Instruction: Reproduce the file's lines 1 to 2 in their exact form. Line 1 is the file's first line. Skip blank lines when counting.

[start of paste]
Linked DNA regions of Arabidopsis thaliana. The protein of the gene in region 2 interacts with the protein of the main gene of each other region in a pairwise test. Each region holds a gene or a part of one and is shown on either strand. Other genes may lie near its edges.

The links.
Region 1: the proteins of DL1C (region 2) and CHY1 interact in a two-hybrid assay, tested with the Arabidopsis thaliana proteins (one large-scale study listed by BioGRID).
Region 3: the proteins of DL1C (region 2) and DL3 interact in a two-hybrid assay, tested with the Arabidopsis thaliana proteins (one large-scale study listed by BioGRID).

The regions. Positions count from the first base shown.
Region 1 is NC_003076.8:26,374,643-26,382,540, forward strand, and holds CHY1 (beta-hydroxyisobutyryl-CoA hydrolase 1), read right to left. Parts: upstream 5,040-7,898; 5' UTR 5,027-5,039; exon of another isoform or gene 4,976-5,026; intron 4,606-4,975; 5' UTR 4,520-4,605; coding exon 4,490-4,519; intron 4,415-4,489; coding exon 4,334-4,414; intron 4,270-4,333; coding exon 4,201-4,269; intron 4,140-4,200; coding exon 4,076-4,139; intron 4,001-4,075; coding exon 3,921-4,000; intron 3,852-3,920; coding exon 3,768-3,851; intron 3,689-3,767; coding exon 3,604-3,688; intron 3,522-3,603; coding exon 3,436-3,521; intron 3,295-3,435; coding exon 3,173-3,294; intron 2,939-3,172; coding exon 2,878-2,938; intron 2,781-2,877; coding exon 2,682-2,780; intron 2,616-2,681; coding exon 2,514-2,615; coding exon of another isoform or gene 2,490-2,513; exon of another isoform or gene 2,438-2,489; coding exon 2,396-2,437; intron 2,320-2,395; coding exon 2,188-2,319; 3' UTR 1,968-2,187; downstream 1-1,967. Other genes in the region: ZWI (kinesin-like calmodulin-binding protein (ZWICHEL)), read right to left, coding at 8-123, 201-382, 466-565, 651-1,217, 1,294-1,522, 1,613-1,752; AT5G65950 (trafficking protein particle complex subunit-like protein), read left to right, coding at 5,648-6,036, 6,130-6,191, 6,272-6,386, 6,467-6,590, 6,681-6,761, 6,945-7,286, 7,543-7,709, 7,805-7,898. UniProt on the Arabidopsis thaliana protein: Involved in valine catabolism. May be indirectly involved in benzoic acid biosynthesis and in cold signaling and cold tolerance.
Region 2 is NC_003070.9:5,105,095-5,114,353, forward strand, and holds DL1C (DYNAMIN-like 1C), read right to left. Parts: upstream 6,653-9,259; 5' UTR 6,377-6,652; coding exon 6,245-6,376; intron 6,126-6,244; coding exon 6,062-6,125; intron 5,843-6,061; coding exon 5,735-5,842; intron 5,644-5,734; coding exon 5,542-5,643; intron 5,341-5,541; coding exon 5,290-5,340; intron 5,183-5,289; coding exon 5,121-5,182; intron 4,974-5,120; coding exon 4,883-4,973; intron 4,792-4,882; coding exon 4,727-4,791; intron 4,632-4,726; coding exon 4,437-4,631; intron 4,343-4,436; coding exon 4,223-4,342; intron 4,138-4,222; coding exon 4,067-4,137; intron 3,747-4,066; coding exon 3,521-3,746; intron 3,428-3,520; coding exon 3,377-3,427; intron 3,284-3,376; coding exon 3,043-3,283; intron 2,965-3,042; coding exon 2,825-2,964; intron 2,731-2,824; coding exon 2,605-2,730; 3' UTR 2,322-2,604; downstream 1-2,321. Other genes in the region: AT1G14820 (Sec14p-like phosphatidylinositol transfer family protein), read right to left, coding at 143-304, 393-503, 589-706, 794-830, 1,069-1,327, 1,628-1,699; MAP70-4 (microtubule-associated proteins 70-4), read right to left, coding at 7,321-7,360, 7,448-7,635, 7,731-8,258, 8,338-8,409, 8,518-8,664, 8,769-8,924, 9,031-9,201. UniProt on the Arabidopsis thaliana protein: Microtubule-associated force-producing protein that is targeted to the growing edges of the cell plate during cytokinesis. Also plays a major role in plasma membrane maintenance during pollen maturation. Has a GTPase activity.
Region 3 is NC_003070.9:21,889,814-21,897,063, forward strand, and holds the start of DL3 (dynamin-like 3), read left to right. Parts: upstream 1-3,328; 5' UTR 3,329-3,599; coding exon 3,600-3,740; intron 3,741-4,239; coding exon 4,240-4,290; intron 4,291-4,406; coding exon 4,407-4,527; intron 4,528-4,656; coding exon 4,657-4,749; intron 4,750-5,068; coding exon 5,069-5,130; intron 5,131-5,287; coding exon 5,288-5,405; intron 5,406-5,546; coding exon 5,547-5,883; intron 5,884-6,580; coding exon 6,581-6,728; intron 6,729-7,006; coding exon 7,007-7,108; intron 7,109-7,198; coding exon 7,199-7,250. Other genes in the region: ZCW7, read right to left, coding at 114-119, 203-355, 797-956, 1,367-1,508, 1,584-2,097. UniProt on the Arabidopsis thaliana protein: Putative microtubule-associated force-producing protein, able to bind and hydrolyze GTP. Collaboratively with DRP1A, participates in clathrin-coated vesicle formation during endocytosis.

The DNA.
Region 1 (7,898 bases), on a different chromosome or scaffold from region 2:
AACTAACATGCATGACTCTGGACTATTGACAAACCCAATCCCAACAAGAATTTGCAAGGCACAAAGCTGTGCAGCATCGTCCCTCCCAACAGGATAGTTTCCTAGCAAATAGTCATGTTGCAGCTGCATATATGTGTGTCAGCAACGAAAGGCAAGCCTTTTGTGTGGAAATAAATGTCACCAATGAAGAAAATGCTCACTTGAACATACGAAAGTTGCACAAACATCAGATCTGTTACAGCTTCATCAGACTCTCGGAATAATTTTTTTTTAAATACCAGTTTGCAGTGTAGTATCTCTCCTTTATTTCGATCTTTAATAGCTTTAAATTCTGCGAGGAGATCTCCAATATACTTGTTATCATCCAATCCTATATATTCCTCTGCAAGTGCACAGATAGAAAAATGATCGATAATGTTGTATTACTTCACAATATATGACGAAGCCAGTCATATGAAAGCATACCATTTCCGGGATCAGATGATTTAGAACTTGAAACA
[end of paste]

Linked DNA regions of Arabidopsis thaliana. The protein of the gene in region 2 interacts with the protein of the main gene of each other region in a pairwise test. Each region holds a gene or a part of one and is shown on either strand. Other genes may lie near its edges.

The links.